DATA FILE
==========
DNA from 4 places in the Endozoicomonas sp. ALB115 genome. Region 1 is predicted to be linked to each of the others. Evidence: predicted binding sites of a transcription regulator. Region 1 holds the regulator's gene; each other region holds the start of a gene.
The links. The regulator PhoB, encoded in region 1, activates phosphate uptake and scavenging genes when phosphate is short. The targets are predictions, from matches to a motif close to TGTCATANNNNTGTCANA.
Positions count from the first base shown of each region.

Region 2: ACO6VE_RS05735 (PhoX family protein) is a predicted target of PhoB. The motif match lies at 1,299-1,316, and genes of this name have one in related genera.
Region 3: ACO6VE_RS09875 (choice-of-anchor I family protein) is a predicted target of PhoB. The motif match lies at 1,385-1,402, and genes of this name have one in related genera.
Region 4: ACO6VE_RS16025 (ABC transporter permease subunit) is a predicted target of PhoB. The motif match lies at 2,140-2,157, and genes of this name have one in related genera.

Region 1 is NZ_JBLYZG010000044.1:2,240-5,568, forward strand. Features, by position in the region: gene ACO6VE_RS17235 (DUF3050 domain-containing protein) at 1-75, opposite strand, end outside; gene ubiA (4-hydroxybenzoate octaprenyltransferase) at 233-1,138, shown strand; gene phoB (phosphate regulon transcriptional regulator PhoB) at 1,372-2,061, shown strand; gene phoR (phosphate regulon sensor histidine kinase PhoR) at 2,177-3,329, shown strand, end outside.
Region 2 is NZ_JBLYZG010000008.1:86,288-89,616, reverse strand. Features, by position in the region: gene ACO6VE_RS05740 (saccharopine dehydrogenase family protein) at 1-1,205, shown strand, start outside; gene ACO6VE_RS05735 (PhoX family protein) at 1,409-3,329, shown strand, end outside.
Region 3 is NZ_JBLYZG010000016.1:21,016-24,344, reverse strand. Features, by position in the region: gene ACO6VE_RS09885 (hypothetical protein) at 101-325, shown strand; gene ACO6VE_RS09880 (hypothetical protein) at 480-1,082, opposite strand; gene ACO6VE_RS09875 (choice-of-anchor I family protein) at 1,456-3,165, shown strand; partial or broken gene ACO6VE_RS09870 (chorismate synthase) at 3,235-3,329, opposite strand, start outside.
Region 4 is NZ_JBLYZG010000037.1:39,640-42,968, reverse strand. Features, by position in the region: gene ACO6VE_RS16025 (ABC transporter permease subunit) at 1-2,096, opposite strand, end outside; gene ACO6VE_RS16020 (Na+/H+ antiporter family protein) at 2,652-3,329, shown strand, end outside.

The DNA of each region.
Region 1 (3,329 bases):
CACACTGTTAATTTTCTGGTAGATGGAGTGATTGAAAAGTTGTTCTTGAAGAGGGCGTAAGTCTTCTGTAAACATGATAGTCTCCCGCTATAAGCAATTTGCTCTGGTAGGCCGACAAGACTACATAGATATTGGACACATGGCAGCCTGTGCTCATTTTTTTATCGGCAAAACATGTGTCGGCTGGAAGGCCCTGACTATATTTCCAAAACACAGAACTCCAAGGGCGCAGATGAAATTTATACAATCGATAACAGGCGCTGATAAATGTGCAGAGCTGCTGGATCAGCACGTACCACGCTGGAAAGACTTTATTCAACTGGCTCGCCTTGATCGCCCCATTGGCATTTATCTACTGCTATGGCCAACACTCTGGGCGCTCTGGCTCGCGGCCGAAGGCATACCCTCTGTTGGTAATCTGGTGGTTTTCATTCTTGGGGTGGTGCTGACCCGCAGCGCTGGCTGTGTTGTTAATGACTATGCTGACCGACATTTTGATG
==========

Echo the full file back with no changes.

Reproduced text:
DNA from 4 places in the Endozoicomonas sp. ALB115 genome. Region 1 is predicted to be linked to each of the others. Evidence: predicted binding sites of a transcription regulator. Region 1 holds the regulator's gene; each other region holds the start of a gene.
The links. The regulator PhoB, encoded in region 1, activates phosphate uptake and scavenging genes when phosphate is short. The targets are predictions, from matches to a motif close to TGTCATANNNNTGTCANA.
Positions count from the first base shown of each region.

Region 2: ACO6VE_RS05735 (PhoX family protein) is a predicted target of PhoB. The motif match lies at 1,299-1,316, and genes of this name have one in related genera.
Region 3: ACO6VE_RS09875 (choice-of-anchor I family protein) is a predicted target of PhoB. The motif match lies at 1,385-1,402, and genes of this name have one in related genera.
Region 4: ACO6VE_RS16025 (ABC transporter permease subunit) is a predicted target of PhoB. The motif match lies at 2,140-2,157, and genes of this name have one in related genera.

Region 1 is NZ_JBLYZG010000044.1:2,240-5,568, forward strand. Features, by position in the region: gene ACO6VE_RS17235 (DUF3050 domain-containing protein) at 1-75, opposite strand, end outside; gene ubiA (4-hydroxybenzoate octaprenyltransferase) at 233-1,138, shown strand; gene phoB (phosphate regulon transcriptional regulator PhoB) at 1,372-2,061, shown strand; gene phoR (phosphate regulon sensor histidine kinase PhoR) at 2,177-3,329, shown strand, end outside.
Region 2 is NZ_JBLYZG010000008.1:86,288-89,616, reverse strand. Features, by position in the region: gene ACO6VE_RS05740 (saccharopine dehydrogenase family protein) at 1-1,205, shown strand, start outside; gene ACO6VE_RS05735 (PhoX family protein) at 1,409-3,329, shown strand, end outside.
Region 3 is NZ_JBLYZG010000016.1:21,016-24,344, reverse strand. Features, by position in the region: gene ACO6VE_RS09885 (hypothetical protein) at 101-325, shown strand; gene ACO6VE_RS09880 (hypothetical protein) at 480-1,082, opposite strand; gene ACO6VE_RS09875 (choice-of-anchor I family protein) at 1,456-3,165, shown strand; partial or broken gene ACO6VE_RS09870 (chorismate synthase) at 3,235-3,329, opposite strand, start outside.
Region 4 is NZ_JBLYZG010000037.1:39,640-42,968, reverse strand. Features, by position in the region: gene ACO6VE_RS16025 (ABC transporter permease subunit) at 1-2,096, opposite strand, end outside; gene ACO6VE_RS16020 (Na+/H+ antiporter family protein) at 2,652-3,329, shown strand, end outside.

The DNA of each region.
Region 1 (3,329 bases):
CACACTGTTAATTTTCTGGTAGATGGAGTGATTGAAAAGTTGTTCTTGAAGAGGGCGTAAGTCTTCTGTAAACATGATAGTCTCCCGCTATAAGCAATTTGCTCTGGTAGGCCGACAAGACTACATAGATATTGGACACATGGCAGCCTGTGCTCATTTTTTTATCGGCAAAACATGTGTCGGCTGGAAGGCCCTGACTATATTTCCAAAACACAGAACTCCAAGGGCGCAGATGAAATTTATACAATCGATAACAGGCGCTGATAAATGTGCAGAGCTGCTGGATCAGCACGTACCACGCTGGAAAGACTTTATTCAACTGGCTCGCCTTGATCGCCCCATTGGCATTTATCTACTGCTATGGCCAACACTCTGGGCGCTCTGGCTCGCGGCCGAAGGCATACCCTCTGTTGGTAATCTGGTGGTTTTCATTCTTGGGGTGGTGCTGACCCGCAGCGCTGGCTGTGTTGTTAATGACTATGCTGACCGACATTTTGATG